The Psychology of Willpower: Where There’s a Will, There’s a Way
The psychology of willpower tells us that nothing is impossible when you’re determined and your brain is trained to make good decisions. People aren’t born with willpower. Rather, you develop these qualities over time, gradually becoming aware of your limits and abilities.
Studies on willpower started gaining steam in 2011 after the APA (American Psychological Association) conducted a survey. The objective was to assess the level of stress of the American population, as well as determining factors. The results were remarkable.
More than half of the respondents stated that they were well aware that their lifestyle was not healthy. Moreover, they knew that stress as well as anxiety were their worst enemies. However, they claimed that they did not have the willpower to initiate changes. They did not feel motivated or equipped to change.
Why does this happen? Why do we procrastinate so much? Why do we lack the will to exercise, to stop smoking or to fight for that thing we’ve been dreaming of for so long? The psychology of willpower has some answers.
But what is “willpower” anyway?
Maybe you recognize the following situation. You feel like you have no willpower, like you’re in a dark room and you have no idea what to do. You feel helpless. Then you beat yourself up for not acting.
Something that the psychology of willpower makes very clear to us is that willpower is not genetic. Nobody comes programmed with it. Moreover, it’s very dependent on a person’s mood, environment, and how they were raised. Nobody teaches us how to overcome fear and indecision, how to have more self-control and determination.
Characteristics of willpower
According to the APA, willpower is “the ability to delay gratification, resisting short-term temptations in order to meet long-term goals. The capacity to override an unwanted thought, feeling or impulse”.
- It is closed related to self-esteem and self-image.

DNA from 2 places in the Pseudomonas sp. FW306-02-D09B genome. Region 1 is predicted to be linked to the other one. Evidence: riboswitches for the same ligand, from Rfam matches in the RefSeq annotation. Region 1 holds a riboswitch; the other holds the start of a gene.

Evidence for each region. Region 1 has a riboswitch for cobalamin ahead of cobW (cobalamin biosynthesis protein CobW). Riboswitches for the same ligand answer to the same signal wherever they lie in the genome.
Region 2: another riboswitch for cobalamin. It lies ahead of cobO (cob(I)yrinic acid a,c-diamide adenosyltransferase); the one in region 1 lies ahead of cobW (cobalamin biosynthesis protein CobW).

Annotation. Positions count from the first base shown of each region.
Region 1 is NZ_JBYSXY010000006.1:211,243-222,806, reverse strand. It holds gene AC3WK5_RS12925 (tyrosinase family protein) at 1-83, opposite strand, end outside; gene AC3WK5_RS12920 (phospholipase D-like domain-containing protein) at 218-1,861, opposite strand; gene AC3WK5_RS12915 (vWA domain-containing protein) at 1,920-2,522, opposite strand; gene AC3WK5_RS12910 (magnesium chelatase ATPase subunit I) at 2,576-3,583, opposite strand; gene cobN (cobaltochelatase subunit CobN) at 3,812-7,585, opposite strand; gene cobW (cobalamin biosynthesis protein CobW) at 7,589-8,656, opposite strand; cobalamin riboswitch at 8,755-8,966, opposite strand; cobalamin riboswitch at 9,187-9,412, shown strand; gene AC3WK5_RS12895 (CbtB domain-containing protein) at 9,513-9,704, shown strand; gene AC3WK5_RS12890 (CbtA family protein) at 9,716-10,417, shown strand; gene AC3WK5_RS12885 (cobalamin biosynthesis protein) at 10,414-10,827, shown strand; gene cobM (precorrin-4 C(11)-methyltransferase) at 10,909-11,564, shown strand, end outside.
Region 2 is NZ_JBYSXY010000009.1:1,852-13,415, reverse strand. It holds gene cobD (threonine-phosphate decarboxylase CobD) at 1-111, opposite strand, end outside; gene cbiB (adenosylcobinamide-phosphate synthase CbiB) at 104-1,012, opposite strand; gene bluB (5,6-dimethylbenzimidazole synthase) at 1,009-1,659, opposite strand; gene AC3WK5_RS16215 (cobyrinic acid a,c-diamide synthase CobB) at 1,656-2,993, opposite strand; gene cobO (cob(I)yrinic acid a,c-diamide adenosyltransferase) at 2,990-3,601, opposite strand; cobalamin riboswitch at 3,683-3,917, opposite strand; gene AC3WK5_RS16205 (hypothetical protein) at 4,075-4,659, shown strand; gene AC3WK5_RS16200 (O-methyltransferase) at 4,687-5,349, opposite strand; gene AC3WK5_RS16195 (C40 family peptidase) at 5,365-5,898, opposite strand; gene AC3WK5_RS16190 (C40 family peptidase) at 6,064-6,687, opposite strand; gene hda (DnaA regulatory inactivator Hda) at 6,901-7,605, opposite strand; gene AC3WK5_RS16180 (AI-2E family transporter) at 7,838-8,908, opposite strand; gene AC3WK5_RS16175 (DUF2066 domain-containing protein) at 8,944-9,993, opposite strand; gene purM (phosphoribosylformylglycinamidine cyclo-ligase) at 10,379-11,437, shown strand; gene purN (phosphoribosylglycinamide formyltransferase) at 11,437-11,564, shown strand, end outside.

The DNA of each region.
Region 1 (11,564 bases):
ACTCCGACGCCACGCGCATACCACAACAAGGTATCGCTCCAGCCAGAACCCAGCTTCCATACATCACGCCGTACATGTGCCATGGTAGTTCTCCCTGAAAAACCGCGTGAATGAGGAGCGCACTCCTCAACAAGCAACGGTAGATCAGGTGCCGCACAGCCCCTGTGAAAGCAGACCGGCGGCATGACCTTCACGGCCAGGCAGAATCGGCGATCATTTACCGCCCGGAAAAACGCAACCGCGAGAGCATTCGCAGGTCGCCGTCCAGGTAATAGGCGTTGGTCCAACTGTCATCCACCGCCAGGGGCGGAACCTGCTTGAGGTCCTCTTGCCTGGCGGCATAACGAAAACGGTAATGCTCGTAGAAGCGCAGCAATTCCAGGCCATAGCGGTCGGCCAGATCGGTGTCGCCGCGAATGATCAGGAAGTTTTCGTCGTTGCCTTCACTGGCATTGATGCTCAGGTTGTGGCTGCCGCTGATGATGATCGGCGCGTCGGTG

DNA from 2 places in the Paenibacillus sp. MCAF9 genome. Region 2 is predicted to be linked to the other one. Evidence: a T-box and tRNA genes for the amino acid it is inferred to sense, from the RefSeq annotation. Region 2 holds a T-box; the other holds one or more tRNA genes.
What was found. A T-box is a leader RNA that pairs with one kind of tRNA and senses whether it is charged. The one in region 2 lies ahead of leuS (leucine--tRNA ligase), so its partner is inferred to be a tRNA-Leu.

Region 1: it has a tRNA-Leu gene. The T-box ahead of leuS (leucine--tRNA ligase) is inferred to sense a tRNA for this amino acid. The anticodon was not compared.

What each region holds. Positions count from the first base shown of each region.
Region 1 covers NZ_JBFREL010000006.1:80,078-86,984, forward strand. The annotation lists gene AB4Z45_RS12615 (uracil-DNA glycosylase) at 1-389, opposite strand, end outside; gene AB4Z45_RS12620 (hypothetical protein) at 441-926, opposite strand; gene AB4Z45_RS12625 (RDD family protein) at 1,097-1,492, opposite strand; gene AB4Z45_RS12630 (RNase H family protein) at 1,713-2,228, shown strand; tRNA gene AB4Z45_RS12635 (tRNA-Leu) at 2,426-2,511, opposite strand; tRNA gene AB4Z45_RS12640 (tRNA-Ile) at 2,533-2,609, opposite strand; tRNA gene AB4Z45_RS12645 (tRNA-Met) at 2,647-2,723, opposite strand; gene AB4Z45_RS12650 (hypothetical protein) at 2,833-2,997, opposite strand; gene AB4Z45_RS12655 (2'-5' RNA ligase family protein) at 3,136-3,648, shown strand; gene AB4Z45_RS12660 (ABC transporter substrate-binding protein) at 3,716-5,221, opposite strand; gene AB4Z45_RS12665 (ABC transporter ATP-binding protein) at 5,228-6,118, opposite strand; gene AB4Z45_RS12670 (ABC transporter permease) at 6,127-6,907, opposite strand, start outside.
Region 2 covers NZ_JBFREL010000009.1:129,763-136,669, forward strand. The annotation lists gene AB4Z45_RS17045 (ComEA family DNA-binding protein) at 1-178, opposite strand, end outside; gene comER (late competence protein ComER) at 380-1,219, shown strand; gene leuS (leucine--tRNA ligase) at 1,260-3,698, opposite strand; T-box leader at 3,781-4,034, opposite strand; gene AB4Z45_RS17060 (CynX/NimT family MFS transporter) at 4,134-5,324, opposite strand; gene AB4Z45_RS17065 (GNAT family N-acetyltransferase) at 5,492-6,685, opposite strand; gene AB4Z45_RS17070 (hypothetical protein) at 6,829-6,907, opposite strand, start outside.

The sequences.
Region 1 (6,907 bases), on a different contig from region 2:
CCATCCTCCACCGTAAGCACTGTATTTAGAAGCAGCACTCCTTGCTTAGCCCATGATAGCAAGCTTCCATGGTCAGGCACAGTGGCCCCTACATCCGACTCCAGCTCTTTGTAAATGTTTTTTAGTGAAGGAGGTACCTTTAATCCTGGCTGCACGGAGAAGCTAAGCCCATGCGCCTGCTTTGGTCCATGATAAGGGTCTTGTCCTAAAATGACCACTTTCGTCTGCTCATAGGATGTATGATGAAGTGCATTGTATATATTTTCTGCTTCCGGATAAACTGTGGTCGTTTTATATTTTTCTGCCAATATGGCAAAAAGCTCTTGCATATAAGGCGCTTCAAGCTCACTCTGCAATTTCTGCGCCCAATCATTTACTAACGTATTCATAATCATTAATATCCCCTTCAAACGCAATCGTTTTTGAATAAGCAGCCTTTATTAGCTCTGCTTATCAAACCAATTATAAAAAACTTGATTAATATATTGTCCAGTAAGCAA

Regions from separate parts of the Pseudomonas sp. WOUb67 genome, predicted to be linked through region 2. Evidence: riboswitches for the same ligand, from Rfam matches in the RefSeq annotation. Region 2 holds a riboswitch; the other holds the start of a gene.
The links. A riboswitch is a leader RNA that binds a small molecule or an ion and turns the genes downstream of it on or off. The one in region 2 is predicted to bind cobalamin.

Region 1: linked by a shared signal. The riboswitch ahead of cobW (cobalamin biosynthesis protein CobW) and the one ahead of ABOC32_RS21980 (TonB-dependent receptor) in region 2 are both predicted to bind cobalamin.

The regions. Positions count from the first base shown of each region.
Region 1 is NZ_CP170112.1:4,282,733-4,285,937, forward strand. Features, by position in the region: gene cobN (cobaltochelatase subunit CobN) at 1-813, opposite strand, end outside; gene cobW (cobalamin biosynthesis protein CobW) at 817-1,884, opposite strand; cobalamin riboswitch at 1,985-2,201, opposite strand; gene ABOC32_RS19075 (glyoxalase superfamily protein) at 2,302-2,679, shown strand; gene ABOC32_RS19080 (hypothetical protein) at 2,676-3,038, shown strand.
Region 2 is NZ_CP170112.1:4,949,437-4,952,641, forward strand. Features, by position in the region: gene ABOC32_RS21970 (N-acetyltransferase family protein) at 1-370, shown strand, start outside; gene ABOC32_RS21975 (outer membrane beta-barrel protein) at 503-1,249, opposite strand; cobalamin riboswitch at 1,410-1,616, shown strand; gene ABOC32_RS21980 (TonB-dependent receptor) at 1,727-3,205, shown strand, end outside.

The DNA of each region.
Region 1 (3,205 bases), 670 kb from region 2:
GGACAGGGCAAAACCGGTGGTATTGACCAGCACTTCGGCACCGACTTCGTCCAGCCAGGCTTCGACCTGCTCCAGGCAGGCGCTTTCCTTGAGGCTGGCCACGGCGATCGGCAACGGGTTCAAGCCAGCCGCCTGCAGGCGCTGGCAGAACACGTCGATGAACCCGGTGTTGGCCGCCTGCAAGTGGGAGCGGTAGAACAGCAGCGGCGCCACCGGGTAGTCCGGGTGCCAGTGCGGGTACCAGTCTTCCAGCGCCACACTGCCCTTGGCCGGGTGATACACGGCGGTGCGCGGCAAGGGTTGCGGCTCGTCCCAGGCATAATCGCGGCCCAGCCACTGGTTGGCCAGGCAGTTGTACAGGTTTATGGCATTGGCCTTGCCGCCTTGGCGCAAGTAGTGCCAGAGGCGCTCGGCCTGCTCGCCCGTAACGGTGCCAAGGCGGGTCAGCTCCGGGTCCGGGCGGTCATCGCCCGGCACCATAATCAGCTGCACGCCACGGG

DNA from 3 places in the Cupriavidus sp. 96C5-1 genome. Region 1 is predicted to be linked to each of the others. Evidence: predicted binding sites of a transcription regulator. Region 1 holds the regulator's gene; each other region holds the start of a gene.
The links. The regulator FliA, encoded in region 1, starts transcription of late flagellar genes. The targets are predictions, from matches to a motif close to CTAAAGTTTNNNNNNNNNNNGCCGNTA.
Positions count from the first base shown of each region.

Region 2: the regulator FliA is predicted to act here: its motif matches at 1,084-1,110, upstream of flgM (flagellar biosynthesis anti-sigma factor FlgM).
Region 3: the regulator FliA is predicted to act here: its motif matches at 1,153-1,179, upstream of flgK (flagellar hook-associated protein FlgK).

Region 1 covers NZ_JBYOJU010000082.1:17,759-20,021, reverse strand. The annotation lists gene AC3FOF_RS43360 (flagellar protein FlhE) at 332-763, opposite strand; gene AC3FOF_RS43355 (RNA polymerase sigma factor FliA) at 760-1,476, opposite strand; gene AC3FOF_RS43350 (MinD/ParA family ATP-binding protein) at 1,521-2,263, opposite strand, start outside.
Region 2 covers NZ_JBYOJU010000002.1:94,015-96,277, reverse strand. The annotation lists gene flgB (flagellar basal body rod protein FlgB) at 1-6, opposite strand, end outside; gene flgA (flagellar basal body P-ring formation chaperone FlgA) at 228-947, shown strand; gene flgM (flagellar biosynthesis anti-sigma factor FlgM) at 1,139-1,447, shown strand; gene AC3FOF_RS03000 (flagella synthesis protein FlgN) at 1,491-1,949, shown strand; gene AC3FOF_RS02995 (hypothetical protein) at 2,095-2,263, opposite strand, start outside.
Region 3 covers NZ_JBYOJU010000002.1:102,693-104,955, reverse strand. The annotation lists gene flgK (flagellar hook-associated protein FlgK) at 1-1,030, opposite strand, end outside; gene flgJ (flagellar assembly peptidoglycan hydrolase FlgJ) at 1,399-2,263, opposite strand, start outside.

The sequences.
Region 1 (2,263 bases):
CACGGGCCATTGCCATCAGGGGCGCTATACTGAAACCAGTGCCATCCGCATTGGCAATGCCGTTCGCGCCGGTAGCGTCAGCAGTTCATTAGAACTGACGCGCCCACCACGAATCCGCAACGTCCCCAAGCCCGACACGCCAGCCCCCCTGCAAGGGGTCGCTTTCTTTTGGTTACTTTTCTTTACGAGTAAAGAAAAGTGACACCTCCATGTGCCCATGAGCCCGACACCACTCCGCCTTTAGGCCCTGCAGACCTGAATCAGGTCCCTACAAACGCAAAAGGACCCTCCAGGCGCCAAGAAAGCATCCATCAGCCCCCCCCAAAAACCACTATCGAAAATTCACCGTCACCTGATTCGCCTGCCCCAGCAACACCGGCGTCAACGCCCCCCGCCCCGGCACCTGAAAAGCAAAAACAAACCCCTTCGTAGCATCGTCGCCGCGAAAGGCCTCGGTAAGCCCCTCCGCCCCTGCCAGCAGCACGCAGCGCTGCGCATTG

- Willpower has a lot to do with the regulation of negative or limiting thoughts.
- In addition, it is also associated with our ability to delay gratification. We must be able to resist short-term temptations in order to meet long-term goals.
Finally, we stress once again that all these skills and psychological resources can be practiced and developed. In fact, it is something that we should all do, and something we should teach our children.
3 key concepts from the psychology of willpower
While it’s true that “where there’s a will, there’s a way,” things aren’t quite that simple. Health psychologist Kelly McGonigal wrote a book on it: “The Willpower Instinct: How Self-Control Works, Why It Matters, and What You Can Do to Get More of It.” She teaches valuable strategies that we can summarize in the following points.
“I can’t.” This is undoubtedly one of the most common yet limiting things we say to ourselves. But we must combat this kind of negative self-dialogue if we want willpower. One way to do this is by telling ourselves, “if I am not going to be able to, I will make myself able.” The secret is to stop negative internal dialogue.
I will work on it
We all have wonderful virtues, abilities and capacities that we must appreciate and empower. However, certain environments and people make us forget or belittle them. It’s time to remember them. It’s time to step away from negative influences, both external and internal, so they don’t hurt our self-esteem. Then we will be able to reach our potential.
I want to be able to…
The last key is simple, useful and practical. It is based on simple daily verbalizations. Some examples:
- I want to be able to feel better.
- I want to be able to feel stronger.
- I want to be able to overcome my past and set aside negative thoughts.
- Today I want to be able to face that fear, that problem.
- Tomorrow I want to be able to achieve that goal.
The psychology of willpower has a lot to offer us. Let’s learn how to work on it, become aware of the strength we have inside, and recognize that we deserve to make our dreams come true.